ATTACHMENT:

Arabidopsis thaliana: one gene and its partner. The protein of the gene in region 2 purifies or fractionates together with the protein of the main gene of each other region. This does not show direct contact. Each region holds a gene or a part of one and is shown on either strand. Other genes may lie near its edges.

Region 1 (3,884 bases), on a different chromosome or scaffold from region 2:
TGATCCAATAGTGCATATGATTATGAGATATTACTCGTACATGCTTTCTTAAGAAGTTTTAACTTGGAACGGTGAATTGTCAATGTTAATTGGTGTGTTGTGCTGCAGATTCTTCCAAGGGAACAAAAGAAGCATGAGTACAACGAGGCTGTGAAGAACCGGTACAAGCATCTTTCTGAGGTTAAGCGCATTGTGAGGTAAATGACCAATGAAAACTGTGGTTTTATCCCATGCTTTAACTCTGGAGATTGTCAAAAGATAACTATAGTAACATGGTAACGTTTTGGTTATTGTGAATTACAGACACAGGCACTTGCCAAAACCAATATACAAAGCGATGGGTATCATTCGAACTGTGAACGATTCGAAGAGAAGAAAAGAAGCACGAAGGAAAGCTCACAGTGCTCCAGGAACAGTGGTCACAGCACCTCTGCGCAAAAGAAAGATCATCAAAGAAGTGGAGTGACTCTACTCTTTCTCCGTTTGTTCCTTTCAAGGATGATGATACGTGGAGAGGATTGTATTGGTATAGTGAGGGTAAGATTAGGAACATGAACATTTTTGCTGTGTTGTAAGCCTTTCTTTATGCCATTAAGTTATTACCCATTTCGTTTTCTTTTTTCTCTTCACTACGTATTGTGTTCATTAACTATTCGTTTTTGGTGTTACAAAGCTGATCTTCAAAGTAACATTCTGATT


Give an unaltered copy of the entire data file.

Arabidopsis thaliana: one gene and its partner. The protein of the gene in region 2 purifies or fractionates together with the protein of the main gene of each other region. This does not show direct contact. Each region holds a gene or a part of one and is shown on either strand. Other genes may lie near its edges.

Region 1 (3,884 bases), on a different chromosome or scaffold from region 2:
TGATCCAATAGTGCATATGATTATGAGATATTACTCGTACATGCTTTCTTAAGAAGTTTTAACTTGGAACGGTGAATTGTCAATGTTAATTGGTGTGTTGTGCTGCAGATTCTTCCAAGGGAACAAAAGAAGCATGAGTACAACGAGGCTGTGAAGAACCGGTACAAGCATCTTTCTGAGGTTAAGCGCATTGTGAGGTAAATGACCAATGAAAACTGTGGTTTTATCCCATGCTTTAACTCTGGAGATTGTCAAAAGATAACTATAGTAACATGGTAACGTTTTGGTTATTGTGAATTACAGACACAGGCACTTGCCAAAACCAATATACAAAGCGATGGGTATCATTCGAACTGTGAACGATTCGAAGAGAAGAAAAGAAGCACGAAGGAAAGCTCACAGTGCTCCAGGAACAGTGGTCACAGCACCTCTGCGCAAAAGAAAGATCATCAAAGAAGTGGAGTGACTCTACTCTTTCTCCGTTTGTTCCTTTCAAGGATGATGATACGTGGAGAGGATTGTATTGGTATAGTGAGGGTAAGATTAGGAACATGAACATTTTTGCTGTGTTGTAAGCCTTTCTTTATGCCATTAAGTTATTACCCATTTCGTTTTCTTTTTTCTCTTCACTACGTATTGTGTTCATTAACTATTCGTTTTTGGTGTTACAAAGCTGATCTTCAAAGTAACATTCTGATT